Chef Terrance Brennan brings his eye for detail to the Roundhouse
By Brian PJ Cronin
Terrance Brennan sweats the details, even when they’re details that no one else may ever notice.
That became clear moments before he sat down for an interview in the lounge area of Beacon’s Roundhouse, where two months ago he took over as head chef to overhaul the hotel’s restaurant and menu.
“Hang on,” Brennan said. “The table’s crooked.”
To an untrained eye, the table looked fine. But sure enough, with a quick nudge, the layout of the room snapped into focus. Only then did he sit down.
“The culture here is excellence,” he explained. “And you attract what you produce.”
Brennan’s game of inches reflects the razor-thin margin that separates success from failure in the restaurant business. But it was a love of chaos, not order, that got him interested in cooking as a teenager in the suburbs of Washington D.C. He enjoyed the convivial atmosphere that came from working with his father at the family’s pizza and sandwich shop, and then he got hooked on the madcap adrenaline rush of cranking out hundreds of dishes a night in cavernous hotel kitchens.
Like a highly touted pitcher who reaches the big leagues and realizes he needs more than a fastball, Brennan soon understood that if he wanted to build a career as a chef, he needed finesse. And for that, he had to move to New York.
After writing every Manhattan restaurant he could find an address for, he landed a job at Le Cirque, taking orders in French, which he did not speak. The understaffed brigade struggled with the volume of orders, but it was there he says he learned the procedures and processes that keep the finest kitchens humming. After a three-year cooking tour of Europe, he says he felt ready to put a uniquely American spin on European fine dining.
Brennan’s two Manhattan restaurants, Picholine and Artisanal, brought him critical acclaim. But he says the rising rents soon became too much and, like many New Yorkers, he left the city for the Highlands.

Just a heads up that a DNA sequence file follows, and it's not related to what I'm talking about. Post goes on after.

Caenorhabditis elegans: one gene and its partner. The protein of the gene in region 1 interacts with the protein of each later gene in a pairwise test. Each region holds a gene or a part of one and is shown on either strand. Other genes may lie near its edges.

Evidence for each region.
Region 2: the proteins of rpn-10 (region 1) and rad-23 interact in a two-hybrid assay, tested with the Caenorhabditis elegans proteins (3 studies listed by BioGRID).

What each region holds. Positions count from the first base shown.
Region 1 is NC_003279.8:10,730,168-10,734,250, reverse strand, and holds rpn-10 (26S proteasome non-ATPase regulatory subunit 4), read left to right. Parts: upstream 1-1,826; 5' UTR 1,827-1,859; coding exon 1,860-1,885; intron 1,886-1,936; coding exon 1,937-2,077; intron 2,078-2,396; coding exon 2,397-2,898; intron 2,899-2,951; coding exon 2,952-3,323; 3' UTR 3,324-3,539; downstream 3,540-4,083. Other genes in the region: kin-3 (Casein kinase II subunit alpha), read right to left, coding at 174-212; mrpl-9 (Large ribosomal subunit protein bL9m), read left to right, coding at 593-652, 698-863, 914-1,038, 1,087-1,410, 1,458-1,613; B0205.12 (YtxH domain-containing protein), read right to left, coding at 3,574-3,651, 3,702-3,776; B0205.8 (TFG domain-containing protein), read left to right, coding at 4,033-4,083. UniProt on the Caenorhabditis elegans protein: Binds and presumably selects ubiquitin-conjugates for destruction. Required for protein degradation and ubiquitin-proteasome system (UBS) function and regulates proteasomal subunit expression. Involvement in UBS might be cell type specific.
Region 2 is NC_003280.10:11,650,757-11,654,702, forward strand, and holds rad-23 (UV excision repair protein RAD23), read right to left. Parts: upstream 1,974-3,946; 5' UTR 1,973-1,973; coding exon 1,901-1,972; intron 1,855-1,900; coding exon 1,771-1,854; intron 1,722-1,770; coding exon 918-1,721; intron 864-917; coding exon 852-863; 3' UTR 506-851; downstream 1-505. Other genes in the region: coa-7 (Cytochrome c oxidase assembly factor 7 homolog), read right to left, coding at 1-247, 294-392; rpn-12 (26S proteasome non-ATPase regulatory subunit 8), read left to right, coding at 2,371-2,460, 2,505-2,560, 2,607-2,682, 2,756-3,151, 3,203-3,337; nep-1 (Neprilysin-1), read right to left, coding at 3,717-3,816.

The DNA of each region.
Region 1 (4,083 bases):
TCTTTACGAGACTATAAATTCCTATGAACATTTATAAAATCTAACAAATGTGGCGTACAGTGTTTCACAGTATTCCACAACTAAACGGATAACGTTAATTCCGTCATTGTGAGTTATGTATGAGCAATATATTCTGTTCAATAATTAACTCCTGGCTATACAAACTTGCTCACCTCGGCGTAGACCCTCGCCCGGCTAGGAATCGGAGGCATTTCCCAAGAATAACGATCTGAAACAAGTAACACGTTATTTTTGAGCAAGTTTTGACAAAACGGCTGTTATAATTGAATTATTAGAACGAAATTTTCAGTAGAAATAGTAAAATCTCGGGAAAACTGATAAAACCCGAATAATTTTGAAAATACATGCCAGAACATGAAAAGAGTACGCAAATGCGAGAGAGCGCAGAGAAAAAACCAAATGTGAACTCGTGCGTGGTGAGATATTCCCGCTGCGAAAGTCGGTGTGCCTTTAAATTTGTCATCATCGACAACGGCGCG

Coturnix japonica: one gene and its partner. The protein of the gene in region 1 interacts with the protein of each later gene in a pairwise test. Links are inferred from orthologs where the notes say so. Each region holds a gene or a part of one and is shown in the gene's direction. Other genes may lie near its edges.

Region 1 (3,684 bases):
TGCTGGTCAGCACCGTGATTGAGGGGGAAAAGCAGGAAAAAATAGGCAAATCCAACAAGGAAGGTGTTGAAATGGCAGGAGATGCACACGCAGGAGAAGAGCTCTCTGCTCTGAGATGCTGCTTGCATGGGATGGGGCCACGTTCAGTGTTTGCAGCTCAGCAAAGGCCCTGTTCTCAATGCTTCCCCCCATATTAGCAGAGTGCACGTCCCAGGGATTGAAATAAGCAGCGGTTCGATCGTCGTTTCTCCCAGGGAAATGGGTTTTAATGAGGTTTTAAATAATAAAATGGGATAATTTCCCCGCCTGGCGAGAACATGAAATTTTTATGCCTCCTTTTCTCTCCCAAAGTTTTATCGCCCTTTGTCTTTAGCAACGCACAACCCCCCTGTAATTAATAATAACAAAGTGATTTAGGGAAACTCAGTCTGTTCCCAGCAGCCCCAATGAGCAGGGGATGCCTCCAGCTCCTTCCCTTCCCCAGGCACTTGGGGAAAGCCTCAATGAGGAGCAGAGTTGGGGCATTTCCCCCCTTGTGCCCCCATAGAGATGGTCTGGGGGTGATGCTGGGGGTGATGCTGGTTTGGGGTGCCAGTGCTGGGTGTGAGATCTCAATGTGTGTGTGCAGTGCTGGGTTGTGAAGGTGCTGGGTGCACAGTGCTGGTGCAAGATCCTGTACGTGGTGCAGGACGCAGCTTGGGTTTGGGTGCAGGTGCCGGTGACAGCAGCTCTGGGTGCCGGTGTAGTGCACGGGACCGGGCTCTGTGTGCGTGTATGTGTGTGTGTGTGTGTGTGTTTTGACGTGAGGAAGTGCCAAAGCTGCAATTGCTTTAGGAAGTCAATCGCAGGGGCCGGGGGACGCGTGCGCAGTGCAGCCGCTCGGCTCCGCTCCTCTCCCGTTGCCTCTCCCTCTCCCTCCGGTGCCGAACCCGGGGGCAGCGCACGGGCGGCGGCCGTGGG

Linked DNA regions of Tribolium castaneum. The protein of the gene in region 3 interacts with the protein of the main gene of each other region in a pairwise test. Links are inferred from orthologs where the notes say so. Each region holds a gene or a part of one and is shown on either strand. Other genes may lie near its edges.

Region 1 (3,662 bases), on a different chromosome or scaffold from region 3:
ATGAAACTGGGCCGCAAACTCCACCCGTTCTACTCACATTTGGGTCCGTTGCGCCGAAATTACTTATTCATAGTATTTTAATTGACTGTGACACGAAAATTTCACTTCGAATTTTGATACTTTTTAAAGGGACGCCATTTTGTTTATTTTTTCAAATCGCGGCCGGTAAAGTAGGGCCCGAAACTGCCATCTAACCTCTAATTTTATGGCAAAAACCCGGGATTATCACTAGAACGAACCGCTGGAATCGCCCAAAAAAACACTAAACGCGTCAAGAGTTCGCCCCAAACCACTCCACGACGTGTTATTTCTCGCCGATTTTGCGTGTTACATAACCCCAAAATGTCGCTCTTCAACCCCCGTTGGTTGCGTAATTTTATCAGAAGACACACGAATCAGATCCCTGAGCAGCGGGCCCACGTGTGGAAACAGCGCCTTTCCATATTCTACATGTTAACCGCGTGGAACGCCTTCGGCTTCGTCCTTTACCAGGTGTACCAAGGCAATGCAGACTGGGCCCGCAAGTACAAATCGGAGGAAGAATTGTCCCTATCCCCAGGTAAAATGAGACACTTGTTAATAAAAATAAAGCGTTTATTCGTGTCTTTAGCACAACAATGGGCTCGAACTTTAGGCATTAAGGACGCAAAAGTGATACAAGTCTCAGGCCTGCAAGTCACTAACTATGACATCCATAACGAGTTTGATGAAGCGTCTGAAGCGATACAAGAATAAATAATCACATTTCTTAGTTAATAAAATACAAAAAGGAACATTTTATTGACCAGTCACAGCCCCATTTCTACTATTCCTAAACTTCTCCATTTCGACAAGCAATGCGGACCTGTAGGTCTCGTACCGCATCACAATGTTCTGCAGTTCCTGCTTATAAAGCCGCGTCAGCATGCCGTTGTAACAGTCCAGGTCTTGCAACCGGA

He says his challenge at the Roundhouse is to figure out how to adapt the standards of classic fine dining to the budgets and tastes of customers who are shying away from the pomp and circumstance of haute cuisine.
He figured his way forward would be through the fields, specifically, vegetables. He was known at Picholine for his vegetarian tasting menu and so was enticed by “all these great farms as well as the trend of proteins taking on more of a supporting role.” He spent a summer visiting farmers around the Hudson Valley, asking about crop rotation and soil inputs and looking for produce that told the story of the farm it came from. He also got in touch with a forager in order to secure wild greens and mushrooms.
At the same time, Brennan knew he had to serve meat. He decided to go with one of the most sustainable ways, known as “whole animal,” when a restaurant buys one butchered pig or steer at a time and finds a way to cook its way through it.
That approach presented its own challenges. “I had to figure out what to do with a whole pig,” Brennan says. “I can’t just have every entree be a different pork dish.”
While Brennan’s menus at the Roundhouse reflect the forests and fields of the Highlands, with greens from Obercreek Farm alongside black walnuts foraged from Mount Beacon, there’s also a “Nose to Tail” section for the adventurous diner who’s ready to tuck into ears, trotters and tongues, as well as a nose-to-tail tasting menu that ends with a sweet riff on chicharrónes, topped with chocolate and candied bacon dust.
“My concern was that people would think that this was too out there,” he says. “I mean, the first item on that tasting menu is beef heart tartare. It’s pretty in -your-face. But the response has been really positive. We’re having fun.”
Next comes the business of getting through the winter with a menu that relies on seasonal items. “Next winter I’ll be better prepared,” he said. “I’ll have preserves, pickled and fermented things, because I’ll be putting those up throughout the summer. This year I got in the game too late. I’ll miss the foraged things, but there’s enough greenhouses around here for us to work with. And I’m not going to cheat. You won’t see any tomatoes this winter.”
Meanwhile, there’s still tinkering to be done and problems to be solved. Like what to do with all the pork broth produced by all that nose-to-tail cooking. And how to create a more affordable menu for Monday and Tuesday nights to appeal to the locals after the tourists have left. Brennan hopes to use those two problems to solve each other.
“I’ve got all this amazing pork broth and I’ve got a bar,” he said. “Why not do ramen? That’s what we’re playing with now. Ramen night, five different ramens, charge 12 bucks, pack the whole town in here.”